Managing Summertime Financial Struggles

It can be hard to enjoy your summer break when you have so many different expenses and are already thinking about next semester’s bills. But there are public programs and scholarships that can help in the form of stipends and tuition assistance. Check out these tips about how to ease your financial burden.

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Try to Find a Summer Job 

If you’re not already working, finding a short term job for the summer could ease some of your financial troubles. Try starting your search on platforms that cater specifically to students. That way, you can find a range of employment opportunities that are more likely to accommodate your  schedule as a student on break. You might even be able to find a remote internship, removing the need for a commute and making your life even easier! Home/From College is one such platform where college students can find a remote or local job just for the summer. And with this new work experience added to your resume, you are simultaneously supporting yourself and inching closer to your career goals.

Search for Grants/Scholarships

If your expected FAFSA award for the upcoming school semester isn’t sufficient, you may want to consider applying for outside grants and scholarships. Check your school website to see if they are promoting any aid opportunities. You can also look on scholarship search engines, which offer a much more expansive list of local and national scholarships that you can apply to. Try Fastweb or Scholarships.com. There are literally thousands of scholarships or grants to choose from! There might be a short essay to write for some but for many of these scholarships all you have to do is meet the requirements to be entered into a lottery. And, there’s nothing stopping you from applying to as many scholarships as you want! You could win a couple hundred dollars or several thousand. This means you could be awarded enough to cover not only your summer expenses but entire semesters’ worth of tuition as well.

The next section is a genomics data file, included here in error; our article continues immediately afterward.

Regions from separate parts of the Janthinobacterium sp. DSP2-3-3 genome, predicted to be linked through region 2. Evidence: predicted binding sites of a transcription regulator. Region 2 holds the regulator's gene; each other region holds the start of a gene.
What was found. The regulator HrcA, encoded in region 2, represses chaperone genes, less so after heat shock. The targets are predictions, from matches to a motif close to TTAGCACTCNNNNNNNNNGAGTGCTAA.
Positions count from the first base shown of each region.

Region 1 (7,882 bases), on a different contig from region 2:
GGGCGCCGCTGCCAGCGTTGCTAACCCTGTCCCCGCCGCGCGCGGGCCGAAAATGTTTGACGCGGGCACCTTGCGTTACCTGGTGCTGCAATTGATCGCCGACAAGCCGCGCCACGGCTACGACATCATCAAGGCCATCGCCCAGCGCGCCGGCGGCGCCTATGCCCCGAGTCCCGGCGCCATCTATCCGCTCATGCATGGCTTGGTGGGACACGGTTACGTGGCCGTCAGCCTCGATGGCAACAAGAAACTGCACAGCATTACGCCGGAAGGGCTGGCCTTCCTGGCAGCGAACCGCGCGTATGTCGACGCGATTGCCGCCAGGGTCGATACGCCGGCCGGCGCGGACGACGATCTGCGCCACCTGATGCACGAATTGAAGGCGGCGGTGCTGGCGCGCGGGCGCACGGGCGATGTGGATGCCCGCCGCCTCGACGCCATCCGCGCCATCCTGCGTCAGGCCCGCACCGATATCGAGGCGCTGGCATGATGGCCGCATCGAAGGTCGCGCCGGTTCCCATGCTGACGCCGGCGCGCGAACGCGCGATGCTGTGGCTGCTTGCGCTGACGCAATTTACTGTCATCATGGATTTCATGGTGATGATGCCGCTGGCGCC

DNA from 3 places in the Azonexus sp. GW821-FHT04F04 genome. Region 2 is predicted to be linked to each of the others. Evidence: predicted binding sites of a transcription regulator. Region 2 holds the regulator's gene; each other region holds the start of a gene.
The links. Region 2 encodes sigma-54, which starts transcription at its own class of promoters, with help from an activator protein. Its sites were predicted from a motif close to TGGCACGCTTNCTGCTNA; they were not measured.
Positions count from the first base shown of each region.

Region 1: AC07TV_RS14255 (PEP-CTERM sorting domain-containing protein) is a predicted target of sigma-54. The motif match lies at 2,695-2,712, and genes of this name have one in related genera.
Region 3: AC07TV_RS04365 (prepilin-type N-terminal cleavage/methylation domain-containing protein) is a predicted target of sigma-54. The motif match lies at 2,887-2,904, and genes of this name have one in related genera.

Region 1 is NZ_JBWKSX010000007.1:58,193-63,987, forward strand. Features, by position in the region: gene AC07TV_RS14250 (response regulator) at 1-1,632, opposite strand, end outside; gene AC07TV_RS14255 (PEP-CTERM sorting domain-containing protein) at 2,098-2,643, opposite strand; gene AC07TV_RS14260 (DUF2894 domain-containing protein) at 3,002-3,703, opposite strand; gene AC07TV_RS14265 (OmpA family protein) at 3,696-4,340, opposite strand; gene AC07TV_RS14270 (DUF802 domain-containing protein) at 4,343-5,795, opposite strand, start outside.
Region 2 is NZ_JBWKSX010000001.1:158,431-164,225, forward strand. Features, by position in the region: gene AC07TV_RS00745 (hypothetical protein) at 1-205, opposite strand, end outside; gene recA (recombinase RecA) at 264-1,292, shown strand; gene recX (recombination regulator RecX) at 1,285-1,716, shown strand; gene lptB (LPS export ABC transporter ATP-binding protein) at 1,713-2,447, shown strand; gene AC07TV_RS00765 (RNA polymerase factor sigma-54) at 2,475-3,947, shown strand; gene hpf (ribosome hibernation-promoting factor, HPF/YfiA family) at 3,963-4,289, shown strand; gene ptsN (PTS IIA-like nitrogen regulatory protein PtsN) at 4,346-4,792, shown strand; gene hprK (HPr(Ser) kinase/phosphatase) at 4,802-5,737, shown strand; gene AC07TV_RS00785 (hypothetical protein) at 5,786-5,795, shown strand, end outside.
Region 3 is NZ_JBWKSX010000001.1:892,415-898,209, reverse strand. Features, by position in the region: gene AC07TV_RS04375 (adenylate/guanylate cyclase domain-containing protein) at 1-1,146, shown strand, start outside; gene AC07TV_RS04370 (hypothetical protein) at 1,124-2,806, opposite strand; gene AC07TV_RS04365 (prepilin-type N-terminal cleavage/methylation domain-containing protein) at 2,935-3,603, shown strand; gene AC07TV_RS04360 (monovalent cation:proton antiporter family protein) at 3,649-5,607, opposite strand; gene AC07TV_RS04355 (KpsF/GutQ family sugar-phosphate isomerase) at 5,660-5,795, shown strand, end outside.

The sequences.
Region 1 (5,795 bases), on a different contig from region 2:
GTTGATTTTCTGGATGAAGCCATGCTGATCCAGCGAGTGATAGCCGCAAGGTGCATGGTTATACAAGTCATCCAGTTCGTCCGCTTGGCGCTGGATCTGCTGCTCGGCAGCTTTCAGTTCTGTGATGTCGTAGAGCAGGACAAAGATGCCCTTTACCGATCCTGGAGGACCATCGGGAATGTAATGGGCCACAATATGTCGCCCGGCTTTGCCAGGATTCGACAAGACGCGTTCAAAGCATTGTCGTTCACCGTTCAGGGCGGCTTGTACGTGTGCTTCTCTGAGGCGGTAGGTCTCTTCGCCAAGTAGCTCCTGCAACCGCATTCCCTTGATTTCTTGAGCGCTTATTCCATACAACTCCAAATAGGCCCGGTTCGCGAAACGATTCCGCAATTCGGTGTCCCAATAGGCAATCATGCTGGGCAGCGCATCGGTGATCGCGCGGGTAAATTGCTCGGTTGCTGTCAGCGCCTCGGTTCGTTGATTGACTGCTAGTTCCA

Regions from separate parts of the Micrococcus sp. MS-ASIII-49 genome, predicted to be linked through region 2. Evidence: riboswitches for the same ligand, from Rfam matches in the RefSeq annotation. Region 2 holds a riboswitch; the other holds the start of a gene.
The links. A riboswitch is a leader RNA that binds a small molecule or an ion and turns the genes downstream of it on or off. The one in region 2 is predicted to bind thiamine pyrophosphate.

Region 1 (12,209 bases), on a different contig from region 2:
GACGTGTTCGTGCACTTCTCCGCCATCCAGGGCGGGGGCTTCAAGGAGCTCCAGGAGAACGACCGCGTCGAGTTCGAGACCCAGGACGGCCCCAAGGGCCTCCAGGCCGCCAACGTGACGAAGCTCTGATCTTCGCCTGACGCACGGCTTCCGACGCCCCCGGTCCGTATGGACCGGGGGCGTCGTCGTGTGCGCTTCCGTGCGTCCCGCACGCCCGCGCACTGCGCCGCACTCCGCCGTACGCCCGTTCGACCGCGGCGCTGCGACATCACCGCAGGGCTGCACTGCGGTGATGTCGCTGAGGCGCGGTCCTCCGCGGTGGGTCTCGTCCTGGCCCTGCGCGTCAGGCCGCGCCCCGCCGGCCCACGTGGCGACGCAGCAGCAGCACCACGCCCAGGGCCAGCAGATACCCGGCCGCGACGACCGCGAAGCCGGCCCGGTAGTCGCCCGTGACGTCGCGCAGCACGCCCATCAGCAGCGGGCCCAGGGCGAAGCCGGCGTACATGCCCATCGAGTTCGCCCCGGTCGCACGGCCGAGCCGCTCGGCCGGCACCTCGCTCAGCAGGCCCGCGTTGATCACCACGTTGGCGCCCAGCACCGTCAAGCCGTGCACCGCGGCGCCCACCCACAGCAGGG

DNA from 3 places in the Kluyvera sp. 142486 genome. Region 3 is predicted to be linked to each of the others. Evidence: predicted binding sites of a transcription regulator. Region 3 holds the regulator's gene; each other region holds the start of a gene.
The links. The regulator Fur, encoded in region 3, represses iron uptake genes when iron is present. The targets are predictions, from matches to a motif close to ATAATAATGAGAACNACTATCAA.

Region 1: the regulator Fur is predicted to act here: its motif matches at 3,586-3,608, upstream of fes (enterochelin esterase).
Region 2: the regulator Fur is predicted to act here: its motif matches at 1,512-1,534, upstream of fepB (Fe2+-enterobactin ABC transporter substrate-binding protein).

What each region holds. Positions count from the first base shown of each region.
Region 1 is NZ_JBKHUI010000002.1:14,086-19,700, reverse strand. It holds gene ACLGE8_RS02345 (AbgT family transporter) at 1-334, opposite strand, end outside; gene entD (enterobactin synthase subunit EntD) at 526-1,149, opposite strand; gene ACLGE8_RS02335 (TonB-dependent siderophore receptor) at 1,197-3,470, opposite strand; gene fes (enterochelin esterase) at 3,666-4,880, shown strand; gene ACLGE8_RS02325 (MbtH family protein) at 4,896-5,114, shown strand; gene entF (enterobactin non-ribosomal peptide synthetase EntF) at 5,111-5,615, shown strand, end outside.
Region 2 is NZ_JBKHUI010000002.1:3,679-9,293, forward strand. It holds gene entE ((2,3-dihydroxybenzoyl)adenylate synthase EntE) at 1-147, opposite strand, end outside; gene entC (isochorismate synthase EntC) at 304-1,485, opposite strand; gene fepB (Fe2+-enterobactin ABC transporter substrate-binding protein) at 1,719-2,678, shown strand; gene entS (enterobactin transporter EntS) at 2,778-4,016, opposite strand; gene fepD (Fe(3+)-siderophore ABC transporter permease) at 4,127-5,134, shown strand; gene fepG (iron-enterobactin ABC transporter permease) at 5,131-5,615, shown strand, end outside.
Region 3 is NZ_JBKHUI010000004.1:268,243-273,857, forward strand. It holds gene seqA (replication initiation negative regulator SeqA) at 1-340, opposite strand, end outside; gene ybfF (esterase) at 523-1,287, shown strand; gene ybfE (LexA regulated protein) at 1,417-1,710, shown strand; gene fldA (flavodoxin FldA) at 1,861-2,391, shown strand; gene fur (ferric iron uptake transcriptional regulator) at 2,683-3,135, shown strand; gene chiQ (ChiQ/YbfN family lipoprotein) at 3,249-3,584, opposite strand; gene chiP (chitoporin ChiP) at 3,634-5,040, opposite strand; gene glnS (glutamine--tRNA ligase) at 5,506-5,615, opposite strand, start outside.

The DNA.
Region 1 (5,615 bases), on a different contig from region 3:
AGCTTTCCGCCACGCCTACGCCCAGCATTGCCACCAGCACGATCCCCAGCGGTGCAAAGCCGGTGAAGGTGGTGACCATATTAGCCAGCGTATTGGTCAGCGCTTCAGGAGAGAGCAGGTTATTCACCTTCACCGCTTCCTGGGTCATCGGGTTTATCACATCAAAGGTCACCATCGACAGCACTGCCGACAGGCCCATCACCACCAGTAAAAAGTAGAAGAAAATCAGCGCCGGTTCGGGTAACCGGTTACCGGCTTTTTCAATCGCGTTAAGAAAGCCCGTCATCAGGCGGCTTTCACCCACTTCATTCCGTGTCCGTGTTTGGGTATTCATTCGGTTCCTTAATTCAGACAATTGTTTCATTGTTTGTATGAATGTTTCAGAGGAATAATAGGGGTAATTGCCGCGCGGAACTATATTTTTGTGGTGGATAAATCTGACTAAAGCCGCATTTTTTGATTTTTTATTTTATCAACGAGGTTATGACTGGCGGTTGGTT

Get Help from Community Programs

When you’re juggling tuition fees, bills, and these outrageous gas prices, keeping your fridge fully stocked can be hard. But luckily there are ways to avoid both mile long grocery receipts and skipping meals in order to save money. If you’re experiencing food insecurity, stop by the local food donation center to pick up necessities for free. Some food banks work in conjunction with a general donation service and have a separate section where you can also pick up helpful house supplies like toilet paper and soap. Unsure of where to find a food donation location? Try the Feeding America “find your food bank” search tool. If those are too far out of your way, no need to worry, as there are many others across the nation. If you do a general search on Google for food banks in your area, a helpful community resource is sure to pop up. For example, if you live in NYC you could find a City Harvest food bank. If you’re in North or South Carolina, try Feeding the Carolinas. That way you can always have food on the table.

Apply for Governmental Assistance
If you’ve fine tuned your budget and are working part-time, but still running low on funds, look into government assistance programs. There are programs for low income individuals, people that need extra funds for familial support, and those severely impacted by Covid that need emergency assistance. Once you apply and are hopefully accepted (do prepare yourself for a bit of paperwork!) these programs usually provide the support in the form of a monthly stipend that you can use to cover housing costs, food, childcare, and any other expense that has been weighing you down. If you’re requesting help from an emergency fund, just keep in mind that those are typically one-time payments. But any little bit helps when it comes to life’s expenses, so be sure to apply to any program you fit the requirements for!